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A Whale of an Afternoon! Monday (Con'td), 2/23/15


After our morning at Point Reyes Lighthouse (post here), we drove a short distance east to the Chimney Rock area of the peninsula.  On the way, I saw a sign that said Sea Lion Overlook.  I parked and walked down a set of stairs, peered over the fence, and spotted a couple of hundred sea lions all splayed out on the rocks far below! The photo shows only a small slice of the overall number.  They must have been sleeping, 'cause I heard no barking.  They blend in well, don't they?  Oh, and you can see a token sea gull in their midst.



Wildflowers are beginning to bloom on the coastal bluffs.  This eye-popper is Douglas Iris, which usually blooms April to June (well, it IS almost March).  It's fairly common here, grows in clumps, and hugs the ground in windy spots.


After parking the car and eating lunch, we hiked to the Elephant Seal Overlook!  Winter is prime time to see these huge sea creatures near Chimney Rock, above beautiful Drakes Bay, and it is a sight to behold!  This is a breeding colony of seals ... males are the first to arrive here, in December to stake out a claim on the beach.  Then pregnant females begin to arrive and soon give birth to a single pup.  Again, the above pic is only one section of the elephant seal beach.  Imagine -- adult males weigh 4400-6000 pounds and are 12-18 ft long!!!


The racket at this colony could be heard a mile away -- snorting, honking, barking, huffing, and high-pitched wails (prob from pups being weened).  These guys are noisy!  You couldn't help but smile, it was so rowdy-sounding!  


Ranger Eric said the count was down from the 2/13 date, to a little less than a thousand.  Another fun fact about elephant seals -- their average dive is 2,000 ft and can last over a half hour (but they can dive to a maximum depth of 5500 ft).  Hoy!


Walking back toward the Historic Lifeboat Station, along Drakes Bay.  


We parked at the red arrow and "did it all."


Point Reyes National Seashore has so much to offer.  Miles of hiking trails and beaches, acres of wilderness -- this is a wonderful place to experience nature at it's finest (especially in good weather like we're enjoying!).  We saw many Black-tailed deer grazing the lush grass throughout the park.  


On our way to Chimney Rock, we paused to take in another breathtaking sight.


Looking back at the lifeboat station and the elephant seal colony along the far shoreline.


Jimmy gazing down at Chimney Rock and out to sea, one of his favorite things to do.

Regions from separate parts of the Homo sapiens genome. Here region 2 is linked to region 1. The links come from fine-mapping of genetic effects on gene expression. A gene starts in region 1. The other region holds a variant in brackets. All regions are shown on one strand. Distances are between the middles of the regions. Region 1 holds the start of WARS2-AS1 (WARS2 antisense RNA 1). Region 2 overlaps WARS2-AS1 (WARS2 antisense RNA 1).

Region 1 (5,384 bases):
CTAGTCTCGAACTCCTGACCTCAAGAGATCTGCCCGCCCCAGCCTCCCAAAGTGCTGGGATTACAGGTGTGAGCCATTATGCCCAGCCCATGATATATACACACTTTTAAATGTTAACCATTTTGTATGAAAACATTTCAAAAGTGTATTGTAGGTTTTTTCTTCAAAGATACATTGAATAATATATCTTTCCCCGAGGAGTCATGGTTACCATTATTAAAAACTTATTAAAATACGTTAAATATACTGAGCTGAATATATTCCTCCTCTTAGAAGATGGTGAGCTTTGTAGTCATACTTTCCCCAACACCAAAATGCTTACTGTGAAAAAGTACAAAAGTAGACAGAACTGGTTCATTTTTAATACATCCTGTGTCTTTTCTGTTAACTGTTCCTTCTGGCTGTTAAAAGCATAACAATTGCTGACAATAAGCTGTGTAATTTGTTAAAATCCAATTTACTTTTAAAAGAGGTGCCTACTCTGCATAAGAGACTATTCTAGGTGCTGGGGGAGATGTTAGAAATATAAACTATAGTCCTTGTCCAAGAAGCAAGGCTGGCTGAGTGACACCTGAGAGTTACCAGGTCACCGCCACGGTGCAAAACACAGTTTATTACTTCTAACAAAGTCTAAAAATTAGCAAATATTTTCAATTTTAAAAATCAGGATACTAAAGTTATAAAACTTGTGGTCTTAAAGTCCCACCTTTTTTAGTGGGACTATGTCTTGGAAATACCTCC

Checkerbloom posies are coming up now, too.


Looking down from Chimney Rock Overlook at the surf and the seabirds and this arch eroded by eons of pounding waves.  You can see two Brown pelicans atop the arch.  We saw quite a variety of sea birds on (or in the water near) Chimney Rock, as in lots!  Watching the wave action, hearing the ocean, breathing in the salt air, feeling the warm sun on our faces ... makes us feel peaceful and happy, and very grateful to be alive and well.


Coastal Wallflower beginning to blossom.


A sign posted nearby says, "The heyday of life-saving at Point Reyes is over, but 1927 station still stands alive with a history nearly lost along our coasts.  The station preserves the last intact marine railway on the Pacific Coast." Very cool to see.


And that pretty much sums up our afternoon.  We put many miles on the ol' feet today, up and down, and enjoyed every moment.  We were tired by the time we settled in Tergel's comfy confines!  We hit the sack embarrassingly early, and slept soundly (like dead people).  What a truly wonderful day!

What we gonna do tomorrow?

4 comments:

  1. Wow! I'd like to see those elephant seals. I'm surprised they give birth in December.

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  2. SO nice to catch up with you two! As you know, I have been enjoying other pursuits this past week and haven't had time to read blogs. Mo and I are going to head to the California coast in late March, hopefully there will still be green and flowers for us as well Always beautiful no matter. Loved seeing your photos...and did notice the jackets.

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    Replies
    1. Lightweight windbreakers. Seems like there is always a cool breeze on the ocean.

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